That is the stage of gardening that we are in at the moment. The plants are in, but the only thing that seems to be growing are the weeds. Tiny peppers have emerged as well as little green tomatoes and but it feels like things are never going to ripen for picking.
Every day I make the trek out to the garden. Well, okay. It isn’t exactly a trek. It’s roughly 3 yards from our driveway, but bear with me for dramatic effect.
I trek out to the garden and look the plants over, make a loud sigh so that the plants hear me and return to the house empty handed.
I feel such a lack of creativity lately and I know it has a lot to do with lack of ingredients. So I had to make it to a Farmer’s Market, even if I only picked up a few things. I needed some inspiration.
We ran a 5K at a local park on Saturday and it just happened to be within walking distance of the Farmer’s Market so I set out afterward to explore. The markets in our smaller counties here only have a few tables this time of year, but there were quite a few offerings.
I came home with red potatoes, green onions, cue ball squash and a few heirloom tomatoes.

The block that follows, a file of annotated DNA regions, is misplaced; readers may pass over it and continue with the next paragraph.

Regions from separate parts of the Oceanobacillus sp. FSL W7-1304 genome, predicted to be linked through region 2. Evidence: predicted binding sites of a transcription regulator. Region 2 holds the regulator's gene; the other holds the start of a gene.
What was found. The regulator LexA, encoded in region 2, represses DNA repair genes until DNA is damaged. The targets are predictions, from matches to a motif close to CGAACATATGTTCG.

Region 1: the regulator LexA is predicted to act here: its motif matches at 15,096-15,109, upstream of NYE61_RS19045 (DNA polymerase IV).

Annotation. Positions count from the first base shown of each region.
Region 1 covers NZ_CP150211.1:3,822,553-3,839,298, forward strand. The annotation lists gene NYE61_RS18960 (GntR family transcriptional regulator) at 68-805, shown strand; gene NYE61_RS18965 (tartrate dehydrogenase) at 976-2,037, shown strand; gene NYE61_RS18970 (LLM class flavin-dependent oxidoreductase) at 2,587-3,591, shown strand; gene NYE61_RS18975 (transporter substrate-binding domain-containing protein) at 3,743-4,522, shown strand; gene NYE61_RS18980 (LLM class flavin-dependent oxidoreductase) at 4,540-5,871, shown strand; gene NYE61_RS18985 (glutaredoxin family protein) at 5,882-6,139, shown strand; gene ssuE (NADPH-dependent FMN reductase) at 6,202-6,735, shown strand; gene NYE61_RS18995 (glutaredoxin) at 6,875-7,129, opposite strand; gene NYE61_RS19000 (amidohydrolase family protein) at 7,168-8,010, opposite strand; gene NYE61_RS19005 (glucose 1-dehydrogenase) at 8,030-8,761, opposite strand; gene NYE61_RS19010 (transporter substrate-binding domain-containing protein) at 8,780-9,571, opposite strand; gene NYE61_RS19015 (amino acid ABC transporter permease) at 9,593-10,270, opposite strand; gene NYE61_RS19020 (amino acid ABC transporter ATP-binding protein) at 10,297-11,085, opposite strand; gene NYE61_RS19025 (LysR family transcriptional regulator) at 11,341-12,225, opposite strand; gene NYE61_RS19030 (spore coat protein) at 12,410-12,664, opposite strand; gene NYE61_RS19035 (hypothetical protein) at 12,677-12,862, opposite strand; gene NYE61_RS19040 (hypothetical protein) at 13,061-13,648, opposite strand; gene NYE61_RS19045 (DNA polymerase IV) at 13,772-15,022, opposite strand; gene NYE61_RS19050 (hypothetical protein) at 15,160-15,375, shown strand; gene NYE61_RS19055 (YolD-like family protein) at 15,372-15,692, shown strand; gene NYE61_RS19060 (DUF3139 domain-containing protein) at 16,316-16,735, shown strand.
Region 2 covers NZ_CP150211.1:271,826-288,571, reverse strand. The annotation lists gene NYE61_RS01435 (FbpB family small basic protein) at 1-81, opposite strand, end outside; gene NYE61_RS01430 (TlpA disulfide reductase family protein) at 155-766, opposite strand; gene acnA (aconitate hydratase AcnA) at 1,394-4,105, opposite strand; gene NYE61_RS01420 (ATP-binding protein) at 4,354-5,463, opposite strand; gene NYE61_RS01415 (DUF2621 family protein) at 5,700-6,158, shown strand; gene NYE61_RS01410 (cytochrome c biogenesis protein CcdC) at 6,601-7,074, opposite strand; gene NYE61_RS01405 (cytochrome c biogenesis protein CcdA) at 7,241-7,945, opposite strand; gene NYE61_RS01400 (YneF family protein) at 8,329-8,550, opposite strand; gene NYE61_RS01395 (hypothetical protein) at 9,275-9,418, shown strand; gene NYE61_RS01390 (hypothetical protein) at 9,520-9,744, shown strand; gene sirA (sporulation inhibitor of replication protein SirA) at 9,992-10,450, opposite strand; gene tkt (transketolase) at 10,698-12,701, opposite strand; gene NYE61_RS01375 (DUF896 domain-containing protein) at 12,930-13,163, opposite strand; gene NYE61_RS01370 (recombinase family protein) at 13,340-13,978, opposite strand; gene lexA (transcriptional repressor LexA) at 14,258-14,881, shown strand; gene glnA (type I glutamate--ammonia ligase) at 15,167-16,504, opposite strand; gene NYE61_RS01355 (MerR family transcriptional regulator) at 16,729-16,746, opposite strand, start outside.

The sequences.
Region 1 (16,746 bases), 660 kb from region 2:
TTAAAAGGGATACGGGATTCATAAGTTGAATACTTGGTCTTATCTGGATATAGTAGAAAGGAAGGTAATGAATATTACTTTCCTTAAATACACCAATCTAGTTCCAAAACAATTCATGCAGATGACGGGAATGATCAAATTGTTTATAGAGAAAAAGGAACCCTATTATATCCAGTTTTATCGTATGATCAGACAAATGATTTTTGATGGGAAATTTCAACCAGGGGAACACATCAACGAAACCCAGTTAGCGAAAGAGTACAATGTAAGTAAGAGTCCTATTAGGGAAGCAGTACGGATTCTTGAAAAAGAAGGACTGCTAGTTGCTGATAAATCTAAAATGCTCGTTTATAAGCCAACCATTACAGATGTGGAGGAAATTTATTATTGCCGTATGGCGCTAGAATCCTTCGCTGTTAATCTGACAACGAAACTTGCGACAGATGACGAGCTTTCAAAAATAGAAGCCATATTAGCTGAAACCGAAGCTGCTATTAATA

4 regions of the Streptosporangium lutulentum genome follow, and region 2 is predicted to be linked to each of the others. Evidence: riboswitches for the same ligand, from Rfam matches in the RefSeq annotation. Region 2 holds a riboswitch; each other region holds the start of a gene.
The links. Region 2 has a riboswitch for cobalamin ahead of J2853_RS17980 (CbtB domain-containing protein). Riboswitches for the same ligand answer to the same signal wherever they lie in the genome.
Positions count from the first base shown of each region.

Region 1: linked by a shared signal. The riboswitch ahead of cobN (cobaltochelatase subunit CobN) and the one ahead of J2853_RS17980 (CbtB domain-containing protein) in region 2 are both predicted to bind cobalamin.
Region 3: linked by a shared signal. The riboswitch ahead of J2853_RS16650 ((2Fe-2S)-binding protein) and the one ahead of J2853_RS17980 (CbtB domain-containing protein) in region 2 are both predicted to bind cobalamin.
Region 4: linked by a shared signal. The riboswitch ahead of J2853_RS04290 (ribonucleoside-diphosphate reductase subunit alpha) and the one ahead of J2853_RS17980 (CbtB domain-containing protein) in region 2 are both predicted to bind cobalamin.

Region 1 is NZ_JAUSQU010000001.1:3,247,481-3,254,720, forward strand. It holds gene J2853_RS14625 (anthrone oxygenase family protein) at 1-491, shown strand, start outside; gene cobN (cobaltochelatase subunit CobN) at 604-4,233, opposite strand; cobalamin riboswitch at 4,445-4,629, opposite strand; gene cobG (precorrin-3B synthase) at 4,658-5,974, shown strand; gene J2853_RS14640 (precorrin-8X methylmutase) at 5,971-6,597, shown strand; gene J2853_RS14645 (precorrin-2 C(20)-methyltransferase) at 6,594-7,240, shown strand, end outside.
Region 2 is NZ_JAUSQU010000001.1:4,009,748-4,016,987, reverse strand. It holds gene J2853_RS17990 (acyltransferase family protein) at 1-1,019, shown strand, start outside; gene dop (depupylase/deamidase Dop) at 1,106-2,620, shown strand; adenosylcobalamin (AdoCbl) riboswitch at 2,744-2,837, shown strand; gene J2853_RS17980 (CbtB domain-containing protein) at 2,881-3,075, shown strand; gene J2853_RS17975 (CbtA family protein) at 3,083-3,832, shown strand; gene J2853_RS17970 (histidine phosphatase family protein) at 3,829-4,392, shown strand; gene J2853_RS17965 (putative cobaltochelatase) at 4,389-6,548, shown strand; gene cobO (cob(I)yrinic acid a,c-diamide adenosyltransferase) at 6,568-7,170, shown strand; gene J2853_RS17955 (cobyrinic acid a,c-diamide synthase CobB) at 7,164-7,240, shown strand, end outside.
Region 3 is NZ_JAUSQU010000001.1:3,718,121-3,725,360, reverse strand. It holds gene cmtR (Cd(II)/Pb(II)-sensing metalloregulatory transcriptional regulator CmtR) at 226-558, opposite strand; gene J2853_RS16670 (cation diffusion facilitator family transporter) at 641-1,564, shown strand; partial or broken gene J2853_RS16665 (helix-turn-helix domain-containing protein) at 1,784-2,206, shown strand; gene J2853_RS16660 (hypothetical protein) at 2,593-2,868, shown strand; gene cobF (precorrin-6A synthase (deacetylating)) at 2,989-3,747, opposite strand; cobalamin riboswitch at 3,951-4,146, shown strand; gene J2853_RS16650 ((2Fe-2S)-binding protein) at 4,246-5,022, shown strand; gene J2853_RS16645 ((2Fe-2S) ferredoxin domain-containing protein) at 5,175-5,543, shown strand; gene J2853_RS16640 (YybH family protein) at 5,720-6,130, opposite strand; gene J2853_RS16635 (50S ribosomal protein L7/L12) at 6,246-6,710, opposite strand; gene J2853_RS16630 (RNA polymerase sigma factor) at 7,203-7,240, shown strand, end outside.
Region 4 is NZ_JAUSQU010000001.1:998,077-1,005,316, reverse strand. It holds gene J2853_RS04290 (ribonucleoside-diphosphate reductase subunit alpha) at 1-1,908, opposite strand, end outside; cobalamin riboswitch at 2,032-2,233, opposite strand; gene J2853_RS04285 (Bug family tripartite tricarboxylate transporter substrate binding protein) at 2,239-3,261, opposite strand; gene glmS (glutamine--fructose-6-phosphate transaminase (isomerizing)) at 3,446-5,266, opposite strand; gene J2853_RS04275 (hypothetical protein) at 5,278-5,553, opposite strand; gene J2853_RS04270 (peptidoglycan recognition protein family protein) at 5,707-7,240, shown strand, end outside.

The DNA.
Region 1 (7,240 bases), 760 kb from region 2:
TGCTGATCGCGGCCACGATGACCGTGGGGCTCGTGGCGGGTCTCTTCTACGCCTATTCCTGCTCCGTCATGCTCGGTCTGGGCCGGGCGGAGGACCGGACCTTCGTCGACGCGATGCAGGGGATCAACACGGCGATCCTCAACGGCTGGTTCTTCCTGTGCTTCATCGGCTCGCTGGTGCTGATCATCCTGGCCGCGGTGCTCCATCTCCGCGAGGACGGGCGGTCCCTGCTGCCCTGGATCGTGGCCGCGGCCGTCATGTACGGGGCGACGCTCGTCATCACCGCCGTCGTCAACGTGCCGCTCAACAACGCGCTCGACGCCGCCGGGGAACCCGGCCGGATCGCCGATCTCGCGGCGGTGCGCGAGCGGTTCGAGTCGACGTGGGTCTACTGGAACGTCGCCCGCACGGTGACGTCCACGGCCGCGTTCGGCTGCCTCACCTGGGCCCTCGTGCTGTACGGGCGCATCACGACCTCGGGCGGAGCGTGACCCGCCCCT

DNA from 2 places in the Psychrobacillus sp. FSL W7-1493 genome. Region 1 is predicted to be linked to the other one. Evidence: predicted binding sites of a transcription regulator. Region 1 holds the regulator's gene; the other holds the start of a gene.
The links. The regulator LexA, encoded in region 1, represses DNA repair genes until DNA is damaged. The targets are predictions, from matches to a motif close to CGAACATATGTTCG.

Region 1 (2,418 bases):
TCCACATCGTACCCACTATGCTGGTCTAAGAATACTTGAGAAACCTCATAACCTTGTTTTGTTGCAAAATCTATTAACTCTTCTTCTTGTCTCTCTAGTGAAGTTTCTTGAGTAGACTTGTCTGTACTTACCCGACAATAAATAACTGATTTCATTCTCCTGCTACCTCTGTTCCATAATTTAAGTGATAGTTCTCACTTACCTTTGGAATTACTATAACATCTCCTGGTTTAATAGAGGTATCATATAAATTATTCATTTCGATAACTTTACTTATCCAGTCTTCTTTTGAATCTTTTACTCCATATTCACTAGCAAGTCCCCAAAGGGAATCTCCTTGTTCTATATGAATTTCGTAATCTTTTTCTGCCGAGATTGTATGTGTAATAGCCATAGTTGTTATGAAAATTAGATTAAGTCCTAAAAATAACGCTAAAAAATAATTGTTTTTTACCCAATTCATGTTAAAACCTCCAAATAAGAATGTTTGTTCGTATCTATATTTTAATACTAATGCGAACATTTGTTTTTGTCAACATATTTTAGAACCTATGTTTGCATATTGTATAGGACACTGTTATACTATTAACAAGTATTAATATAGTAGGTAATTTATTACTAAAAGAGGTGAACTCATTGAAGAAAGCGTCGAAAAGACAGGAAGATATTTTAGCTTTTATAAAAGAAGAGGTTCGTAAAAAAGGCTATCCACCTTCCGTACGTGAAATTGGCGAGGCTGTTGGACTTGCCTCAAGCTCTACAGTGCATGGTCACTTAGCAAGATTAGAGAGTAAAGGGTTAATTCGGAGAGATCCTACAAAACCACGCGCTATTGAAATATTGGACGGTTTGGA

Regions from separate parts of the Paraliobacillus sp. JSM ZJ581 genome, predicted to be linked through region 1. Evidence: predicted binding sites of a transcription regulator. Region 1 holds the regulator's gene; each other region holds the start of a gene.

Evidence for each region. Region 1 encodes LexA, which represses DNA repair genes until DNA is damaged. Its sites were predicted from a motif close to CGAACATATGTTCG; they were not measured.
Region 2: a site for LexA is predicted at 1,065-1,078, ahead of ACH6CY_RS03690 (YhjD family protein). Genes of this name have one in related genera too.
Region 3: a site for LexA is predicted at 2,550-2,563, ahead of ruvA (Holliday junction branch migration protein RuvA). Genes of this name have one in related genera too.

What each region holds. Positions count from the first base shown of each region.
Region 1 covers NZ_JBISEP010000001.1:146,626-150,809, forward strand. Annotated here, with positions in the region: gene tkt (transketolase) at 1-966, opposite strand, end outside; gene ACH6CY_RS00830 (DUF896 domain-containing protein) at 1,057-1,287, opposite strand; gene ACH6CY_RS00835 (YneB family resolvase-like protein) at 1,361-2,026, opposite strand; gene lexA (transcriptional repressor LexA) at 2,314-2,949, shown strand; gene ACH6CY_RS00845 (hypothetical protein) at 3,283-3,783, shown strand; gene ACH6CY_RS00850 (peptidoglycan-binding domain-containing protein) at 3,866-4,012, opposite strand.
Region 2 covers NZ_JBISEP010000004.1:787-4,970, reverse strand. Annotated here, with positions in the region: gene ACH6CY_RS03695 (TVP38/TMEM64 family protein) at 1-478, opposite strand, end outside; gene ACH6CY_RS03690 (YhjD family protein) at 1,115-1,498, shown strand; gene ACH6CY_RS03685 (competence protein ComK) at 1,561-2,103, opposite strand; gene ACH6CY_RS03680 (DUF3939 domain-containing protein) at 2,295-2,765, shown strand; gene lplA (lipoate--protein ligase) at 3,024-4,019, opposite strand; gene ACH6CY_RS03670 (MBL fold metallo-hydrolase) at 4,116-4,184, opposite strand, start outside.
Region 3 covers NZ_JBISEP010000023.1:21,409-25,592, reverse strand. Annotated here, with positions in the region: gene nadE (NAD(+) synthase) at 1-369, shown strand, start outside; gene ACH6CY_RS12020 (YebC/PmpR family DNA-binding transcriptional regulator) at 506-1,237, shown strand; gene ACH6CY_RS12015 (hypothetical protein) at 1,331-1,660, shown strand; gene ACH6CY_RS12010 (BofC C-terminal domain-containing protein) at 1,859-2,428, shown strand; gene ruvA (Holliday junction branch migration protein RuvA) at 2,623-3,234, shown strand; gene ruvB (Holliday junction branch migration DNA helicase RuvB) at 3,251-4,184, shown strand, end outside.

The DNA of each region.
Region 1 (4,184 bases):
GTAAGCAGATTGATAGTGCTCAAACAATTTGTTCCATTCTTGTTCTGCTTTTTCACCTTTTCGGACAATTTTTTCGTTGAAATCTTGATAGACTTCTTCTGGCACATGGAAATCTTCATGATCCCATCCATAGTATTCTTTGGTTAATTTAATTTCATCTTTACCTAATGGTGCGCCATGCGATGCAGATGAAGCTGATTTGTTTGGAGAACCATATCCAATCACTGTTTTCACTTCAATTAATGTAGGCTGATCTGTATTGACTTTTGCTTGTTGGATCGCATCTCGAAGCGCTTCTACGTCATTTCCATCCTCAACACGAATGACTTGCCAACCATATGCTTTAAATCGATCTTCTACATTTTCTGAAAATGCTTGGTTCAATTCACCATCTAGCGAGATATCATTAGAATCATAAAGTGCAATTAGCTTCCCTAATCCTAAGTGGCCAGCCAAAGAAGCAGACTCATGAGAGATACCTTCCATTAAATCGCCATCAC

I’m trying to learn my tomatoes by sight so a played a bit of a guessing game with the vendor. I said the name with each one I picked up and I was at about a 50% accuracy rate. I have a lot to learn, but I’ve got my Purple Cherokee and Mr. Stripey down for sure.
Growing up, I wasn’t a huge tomato fan, but after finding heirloom varieties within the past couple years, I can’t get enough. I absolutely love the flavor.
I usually serve them simple with some olive oil, balsamic and a sprinkle of feta cheese, but I had the time to make a big breakfast over the weekend.
I have to admit that I’m awful at making omelets. They fall into the pancake category for me as far as failure vs. success. They always taste good, but rarely turn out picture worthy. It took some extra effort and careful skillet skills, but this one wasn’t half bad in looks. With the tomatoes and the sharp cheese, the flavors were some of the best I’ve had in an omelet.
There are few things better than a farm fresh breakfast on the weekend!
Farm Fresh Heirloom Tomato Omelet
2 tbsp milk
1 tbsp butter or olive oil
1 spring onion, sliced (reserve greens for garnish)
1 medium heirloom tomato, sliced
1/3 cup crumbled Derby-style cheese
In a small bowl, whisk together the eggs and milk. Set aside
Heat a medium skillet over medium heat and add the oil or butter. Once heat/melted, add the onion and cook for 1-2 minutes. Pour in the eggs. Allow to cook, gently scraping the sides, until it begins to firm in the middle.
Gently lay 3-4 slices of tomato on one side of the omelet and sprinkle with cheese. Use a spatula to fold over the other side. Cook for 30 to 60 more seconds to melt the cheese. Slide onto a plate and garnish with the onions.
Enough for two. You can cut one omelet in half, or cut the ingredients in half and make two omelets.